Pr Derwin Gray: I think it's a time for people to press the reset, and to seek Jesus afresh, because sometimes Jesus is presented as a political leader of a political party. Sometimes he's presented as a genie in a bottle. I think Jesus wants to meet us on his own terms.
Pr Derwin Gray: My doctoral work is in what's called first century, Second Temple Jewish context. What I try to do is bring people on a journey. Let's talk to Jesus on his own terms, where he is, and you'll discover he is more gracious, he is more beautiful, he is more life-giving than you think. And Jesus will jack up your life plan.
Tana Amen: Yes.
Pr Derwin Gray: [crosstalk 00:11:41] If somebody would have told me I would be a pastor ... You kidding me? If somebody would've ... Guys, the first wedding I went to was my own. No one in my family got married.
Tana Amen: That's funny.
Pr Derwin Gray: Jesus will jack up your plans, but it'll make our dreams look like mud pies compared to the difference he wants to make in people's lives. Now, listen, not everybody's going to be a power couple like you guys. Not everybody's going to lead a giant church. But everybody is a somebody that Jesus wants to use to influence someone's life. The good life is about experiencing life on Jesus's terms afresh, with his grace, his strength. The weaker we are, the stronger he is in us.
Dr Daniel Amen: Yeah. We need him now more than ever.
Dr Daniel Amen: When we come back, we're going to talk about more practical steps to lead the good life. You want to say something.
Tana Amen: Well, you asked me something in the beginning about what about your story resonated. There was one other thing that is so pertinent to what you're talking about now. That is you said that, when you were talking about your stuttering, when you were being called to speak, and you said, "God, why are you picking me? I stutter, and I have all of these ..." In your mind, you're going through the reasons why you shouldn't be doing it.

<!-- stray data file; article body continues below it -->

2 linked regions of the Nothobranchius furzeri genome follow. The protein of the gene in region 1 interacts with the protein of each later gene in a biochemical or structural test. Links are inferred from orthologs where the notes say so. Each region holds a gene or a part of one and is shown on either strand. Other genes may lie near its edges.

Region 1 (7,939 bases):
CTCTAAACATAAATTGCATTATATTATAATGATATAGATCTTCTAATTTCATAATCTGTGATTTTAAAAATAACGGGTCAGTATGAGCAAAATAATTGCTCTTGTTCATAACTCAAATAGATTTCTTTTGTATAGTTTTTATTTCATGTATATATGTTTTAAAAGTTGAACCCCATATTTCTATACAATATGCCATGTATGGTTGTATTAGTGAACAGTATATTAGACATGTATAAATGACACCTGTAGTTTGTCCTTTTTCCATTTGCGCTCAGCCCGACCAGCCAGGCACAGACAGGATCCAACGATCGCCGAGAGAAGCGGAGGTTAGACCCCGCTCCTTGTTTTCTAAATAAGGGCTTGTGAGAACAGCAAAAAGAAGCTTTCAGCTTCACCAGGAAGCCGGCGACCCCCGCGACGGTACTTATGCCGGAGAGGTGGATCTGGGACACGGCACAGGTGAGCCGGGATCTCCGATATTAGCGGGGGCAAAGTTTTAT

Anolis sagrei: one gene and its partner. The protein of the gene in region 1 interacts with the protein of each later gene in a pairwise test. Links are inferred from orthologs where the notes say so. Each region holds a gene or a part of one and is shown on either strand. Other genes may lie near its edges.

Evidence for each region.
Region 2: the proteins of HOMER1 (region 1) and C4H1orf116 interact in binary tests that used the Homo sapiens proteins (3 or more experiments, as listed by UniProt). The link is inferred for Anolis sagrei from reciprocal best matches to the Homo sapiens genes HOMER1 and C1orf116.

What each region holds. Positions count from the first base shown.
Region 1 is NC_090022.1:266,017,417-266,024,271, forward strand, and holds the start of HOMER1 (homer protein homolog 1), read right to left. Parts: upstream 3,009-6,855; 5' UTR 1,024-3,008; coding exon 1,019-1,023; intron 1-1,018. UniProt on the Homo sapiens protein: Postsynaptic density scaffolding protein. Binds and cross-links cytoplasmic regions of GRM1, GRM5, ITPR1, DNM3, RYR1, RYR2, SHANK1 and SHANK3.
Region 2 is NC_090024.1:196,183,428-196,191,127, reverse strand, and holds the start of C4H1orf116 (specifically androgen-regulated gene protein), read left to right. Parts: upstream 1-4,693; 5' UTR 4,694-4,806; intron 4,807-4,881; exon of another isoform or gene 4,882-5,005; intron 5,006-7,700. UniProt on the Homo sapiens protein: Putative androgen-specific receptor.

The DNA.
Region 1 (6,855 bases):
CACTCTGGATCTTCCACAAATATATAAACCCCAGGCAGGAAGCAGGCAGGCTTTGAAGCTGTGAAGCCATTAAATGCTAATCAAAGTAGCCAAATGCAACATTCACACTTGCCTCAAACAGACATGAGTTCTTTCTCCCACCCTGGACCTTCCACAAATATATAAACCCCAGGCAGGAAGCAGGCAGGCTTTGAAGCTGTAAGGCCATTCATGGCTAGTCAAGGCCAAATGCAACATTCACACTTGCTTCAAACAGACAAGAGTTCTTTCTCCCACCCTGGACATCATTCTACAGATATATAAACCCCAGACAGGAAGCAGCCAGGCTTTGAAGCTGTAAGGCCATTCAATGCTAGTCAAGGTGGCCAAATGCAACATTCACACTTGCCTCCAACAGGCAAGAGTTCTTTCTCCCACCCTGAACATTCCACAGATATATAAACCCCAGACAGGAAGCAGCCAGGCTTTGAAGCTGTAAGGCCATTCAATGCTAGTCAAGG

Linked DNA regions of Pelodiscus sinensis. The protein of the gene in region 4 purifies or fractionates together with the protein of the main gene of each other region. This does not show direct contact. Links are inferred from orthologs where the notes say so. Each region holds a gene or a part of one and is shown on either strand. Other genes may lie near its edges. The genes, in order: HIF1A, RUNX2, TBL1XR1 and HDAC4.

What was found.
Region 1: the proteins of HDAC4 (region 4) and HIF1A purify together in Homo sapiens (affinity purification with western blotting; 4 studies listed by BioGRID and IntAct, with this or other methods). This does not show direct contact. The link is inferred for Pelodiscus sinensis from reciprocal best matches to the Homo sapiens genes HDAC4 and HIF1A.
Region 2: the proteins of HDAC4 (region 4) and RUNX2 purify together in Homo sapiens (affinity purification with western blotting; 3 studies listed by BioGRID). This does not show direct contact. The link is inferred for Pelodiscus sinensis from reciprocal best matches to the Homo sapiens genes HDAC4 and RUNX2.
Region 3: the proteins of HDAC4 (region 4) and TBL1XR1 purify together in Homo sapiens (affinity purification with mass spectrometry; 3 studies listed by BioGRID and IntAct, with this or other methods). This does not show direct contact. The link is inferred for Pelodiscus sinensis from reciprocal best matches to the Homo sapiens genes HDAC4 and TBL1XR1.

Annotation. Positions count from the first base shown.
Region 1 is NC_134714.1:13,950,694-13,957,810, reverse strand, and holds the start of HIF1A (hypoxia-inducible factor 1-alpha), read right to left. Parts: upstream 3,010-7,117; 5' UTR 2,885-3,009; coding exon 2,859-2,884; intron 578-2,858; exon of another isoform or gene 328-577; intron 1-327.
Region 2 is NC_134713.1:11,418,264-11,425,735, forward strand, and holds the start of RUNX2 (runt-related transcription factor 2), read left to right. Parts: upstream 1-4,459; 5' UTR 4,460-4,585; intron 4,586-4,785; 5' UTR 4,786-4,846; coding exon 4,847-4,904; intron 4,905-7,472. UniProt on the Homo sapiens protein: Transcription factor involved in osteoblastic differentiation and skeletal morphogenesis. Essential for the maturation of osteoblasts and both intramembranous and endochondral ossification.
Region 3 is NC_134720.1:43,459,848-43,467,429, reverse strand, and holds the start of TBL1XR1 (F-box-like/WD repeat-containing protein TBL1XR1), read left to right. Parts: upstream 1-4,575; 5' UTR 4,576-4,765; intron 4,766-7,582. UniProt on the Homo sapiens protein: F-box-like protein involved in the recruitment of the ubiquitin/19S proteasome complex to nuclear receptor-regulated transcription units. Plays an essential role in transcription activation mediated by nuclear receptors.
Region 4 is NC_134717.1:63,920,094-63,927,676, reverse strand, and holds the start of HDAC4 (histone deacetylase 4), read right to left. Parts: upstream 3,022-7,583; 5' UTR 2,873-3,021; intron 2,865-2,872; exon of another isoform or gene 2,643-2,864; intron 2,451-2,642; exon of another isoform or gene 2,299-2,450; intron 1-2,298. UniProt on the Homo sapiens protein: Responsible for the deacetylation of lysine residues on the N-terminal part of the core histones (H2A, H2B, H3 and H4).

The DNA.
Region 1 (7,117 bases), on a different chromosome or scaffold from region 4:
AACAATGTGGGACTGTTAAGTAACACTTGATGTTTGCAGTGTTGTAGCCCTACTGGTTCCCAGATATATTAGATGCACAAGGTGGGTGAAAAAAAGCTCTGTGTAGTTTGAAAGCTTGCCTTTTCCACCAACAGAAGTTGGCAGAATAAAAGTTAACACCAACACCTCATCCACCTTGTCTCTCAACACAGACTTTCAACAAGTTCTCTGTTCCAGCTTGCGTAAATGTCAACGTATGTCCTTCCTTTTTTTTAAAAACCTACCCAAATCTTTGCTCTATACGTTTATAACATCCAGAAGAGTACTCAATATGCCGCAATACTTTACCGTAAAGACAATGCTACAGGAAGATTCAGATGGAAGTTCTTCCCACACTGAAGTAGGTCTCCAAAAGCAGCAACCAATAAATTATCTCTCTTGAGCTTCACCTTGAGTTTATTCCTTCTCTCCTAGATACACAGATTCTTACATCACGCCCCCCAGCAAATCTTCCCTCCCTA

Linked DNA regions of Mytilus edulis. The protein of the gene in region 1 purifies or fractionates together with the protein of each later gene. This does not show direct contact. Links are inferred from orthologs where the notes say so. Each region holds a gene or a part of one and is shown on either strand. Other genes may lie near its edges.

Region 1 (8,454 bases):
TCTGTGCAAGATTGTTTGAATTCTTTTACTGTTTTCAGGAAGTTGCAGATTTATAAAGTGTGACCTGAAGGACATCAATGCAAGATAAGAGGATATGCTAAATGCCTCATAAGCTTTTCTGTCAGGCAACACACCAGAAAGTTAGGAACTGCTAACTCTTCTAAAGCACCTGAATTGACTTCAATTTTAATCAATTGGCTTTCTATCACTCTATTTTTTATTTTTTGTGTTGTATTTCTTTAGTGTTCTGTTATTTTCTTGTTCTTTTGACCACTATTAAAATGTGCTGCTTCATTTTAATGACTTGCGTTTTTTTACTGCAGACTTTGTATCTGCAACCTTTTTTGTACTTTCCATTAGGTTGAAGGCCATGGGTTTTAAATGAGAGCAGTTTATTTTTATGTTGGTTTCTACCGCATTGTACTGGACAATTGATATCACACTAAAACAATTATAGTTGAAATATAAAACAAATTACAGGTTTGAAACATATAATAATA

Tana Amen: I experienced that very, very same thing. There were so many times that I ... There was a point in my story where I wished that a truck would hit me. I literally was so depressed I couldn't get out of bed. My life had just gone so far off the rails, and I wanted to die. I thought, "If there is a God, he doesn't love me, so forget it." Like forget God. I was just so despondent.
Tana Amen: But there's no way I could have known that what I was going through then was going to shape who I am now. The strength, and my ability to speak, and writing books and helping people. I had to go through that grief to get the insight and the empathy and the strength to do what I do now. There's no way I could have seen that. Like you said, it's 20/20.
Tana Amen: It's so important for people right now, going through this process, this grieving, that they are able to have someone that's gone through this that they can watch and go, "Wait. They've been through a lot. What they've been through is now why they're where they're at."
Dr Daniel Amen: It's post traumatic growth, which is I believe there's going to be huge post-pandemic growth.
Tana Amen: Right.
Dr Daniel Amen: If we pay attention to the pain and what we can learn, and not get consumed with ourselves, but look outward to help other people, then your level of stress will go down, and your happiness will go up.
Dr Daniel Amen: Stay with us. We're here with Pastor Derwin Gray. You can get a free chapter of his new book, The Good Life, if you go to Stay with us.